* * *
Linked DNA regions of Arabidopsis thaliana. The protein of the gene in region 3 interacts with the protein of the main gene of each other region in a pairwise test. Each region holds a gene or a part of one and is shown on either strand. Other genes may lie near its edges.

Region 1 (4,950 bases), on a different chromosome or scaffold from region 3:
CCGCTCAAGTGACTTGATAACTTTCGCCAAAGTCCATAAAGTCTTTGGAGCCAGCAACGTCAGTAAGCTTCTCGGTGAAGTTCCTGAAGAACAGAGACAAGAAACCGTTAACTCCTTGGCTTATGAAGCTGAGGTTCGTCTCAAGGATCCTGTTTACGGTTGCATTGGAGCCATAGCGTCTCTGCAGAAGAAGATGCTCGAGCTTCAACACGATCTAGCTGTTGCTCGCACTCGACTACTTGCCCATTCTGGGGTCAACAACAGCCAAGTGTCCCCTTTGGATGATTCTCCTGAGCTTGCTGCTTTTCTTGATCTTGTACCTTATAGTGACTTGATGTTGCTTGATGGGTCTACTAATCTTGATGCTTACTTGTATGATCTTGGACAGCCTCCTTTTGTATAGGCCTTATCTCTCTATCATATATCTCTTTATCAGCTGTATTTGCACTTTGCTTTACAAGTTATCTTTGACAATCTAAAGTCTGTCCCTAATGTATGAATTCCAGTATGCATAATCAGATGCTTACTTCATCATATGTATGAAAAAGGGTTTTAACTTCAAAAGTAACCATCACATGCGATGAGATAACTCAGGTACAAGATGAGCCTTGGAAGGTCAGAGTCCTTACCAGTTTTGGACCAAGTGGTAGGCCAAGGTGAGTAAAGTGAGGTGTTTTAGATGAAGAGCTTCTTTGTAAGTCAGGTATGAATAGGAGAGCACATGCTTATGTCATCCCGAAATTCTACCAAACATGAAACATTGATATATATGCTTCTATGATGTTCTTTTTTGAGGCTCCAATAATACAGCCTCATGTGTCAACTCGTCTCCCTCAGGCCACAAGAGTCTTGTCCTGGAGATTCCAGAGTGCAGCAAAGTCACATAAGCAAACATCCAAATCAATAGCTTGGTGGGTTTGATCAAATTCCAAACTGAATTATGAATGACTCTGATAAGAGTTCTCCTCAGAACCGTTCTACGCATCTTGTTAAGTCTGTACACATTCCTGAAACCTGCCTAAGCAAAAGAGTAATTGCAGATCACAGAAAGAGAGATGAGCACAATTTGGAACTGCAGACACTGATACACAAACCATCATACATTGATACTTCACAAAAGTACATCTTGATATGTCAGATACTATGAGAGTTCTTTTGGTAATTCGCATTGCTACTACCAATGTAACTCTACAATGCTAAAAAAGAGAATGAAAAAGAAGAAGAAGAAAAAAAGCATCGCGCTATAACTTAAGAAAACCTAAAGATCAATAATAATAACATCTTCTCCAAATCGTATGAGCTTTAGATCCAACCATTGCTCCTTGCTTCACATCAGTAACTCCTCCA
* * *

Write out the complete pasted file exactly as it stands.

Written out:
Linked DNA regions of Arabidopsis thaliana. The protein of the gene in region 3 interacts with the protein of the main gene of each other region in a pairwise test. Each region holds a gene or a part of one and is shown on either strand. Other genes may lie near its edges.

Region 1 (4,950 bases), on a different chromosome or scaffold from region 3:
CCGCTCAAGTGACTTGATAACTTTCGCCAAAGTCCATAAAGTCTTTGGAGCCAGCAACGTCAGTAAGCTTCTCGGTGAAGTTCCTGAAGAACAGAGACAAGAAACCGTTAACTCCTTGGCTTATGAAGCTGAGGTTCGTCTCAAGGATCCTGTTTACGGTTGCATTGGAGCCATAGCGTCTCTGCAGAAGAAGATGCTCGAGCTTCAACACGATCTAGCTGTTGCTCGCACTCGACTACTTGCCCATTCTGGGGTCAACAACAGCCAAGTGTCCCCTTTGGATGATTCTCCTGAGCTTGCTGCTTTTCTTGATCTTGTACCTTATAGTGACTTGATGTTGCTTGATGGGTCTACTAATCTTGATGCTTACTTGTATGATCTTGGACAGCCTCCTTTTGTATAGGCCTTATCTCTCTATCATATATCTCTTTATCAGCTGTATTTGCACTTTGCTTTACAAGTTATCTTTGACAATCTAAAGTCTGTCCCTAATGTATGAATTCCAGTATGCATAATCAGATGCTTACTTCATCATATGTATGAAAAAGGGTTTTAACTTCAAAAGTAACCATCACATGCGATGAGATAACTCAGGTACAAGATGAGCCTTGGAAGGTCAGAGTCCTTACCAGTTTTGGACCAAGTGGTAGGCCAAGGTGAGTAAAGTGAGGTGTTTTAGATGAAGAGCTTCTTTGTAAGTCAGGTATGAATAGGAGAGCACATGCTTATGTCATCCCGAAATTCTACCAAACATGAAACATTGATATATATGCTTCTATGATGTTCTTTTTTGAGGCTCCAATAATACAGCCTCATGTGTCAACTCGTCTCCCTCAGGCCACAAGAGTCTTGTCCTGGAGATTCCAGAGTGCAGCAAAGTCACATAAGCAAACATCCAAATCAATAGCTTGGTGGGTTTGATCAAATTCCAAACTGAATTATGAATGACTCTGATAAGAGTTCTCCTCAGAACCGTTCTACGCATCTTGTTAAGTCTGTACACATTCCTGAAACCTGCCTAAGCAAAAGAGTAATTGCAGATCACAGAAAGAGAGATGAGCACAATTTGGAACTGCAGACACTGATACACAAACCATCATACATTGATACTTCACAAAAGTACATCTTGATATGTCAGATACTATGAGAGTTCTTTTGGTAATTCGCATTGCTACTACCAATGTAACTCTACAATGCTAAAAAAGAGAATGAAAAAGAAGAAGAAGAAAAAAAGCATCGCGCTATAACTTAAGAAAACCTAAAGATCAATAATAATAACATCTTCTCCAAATCGTATGAGCTTTAGATCCAACCATTGCTCCTTGCTTCACATCAGTAACTCCTCCA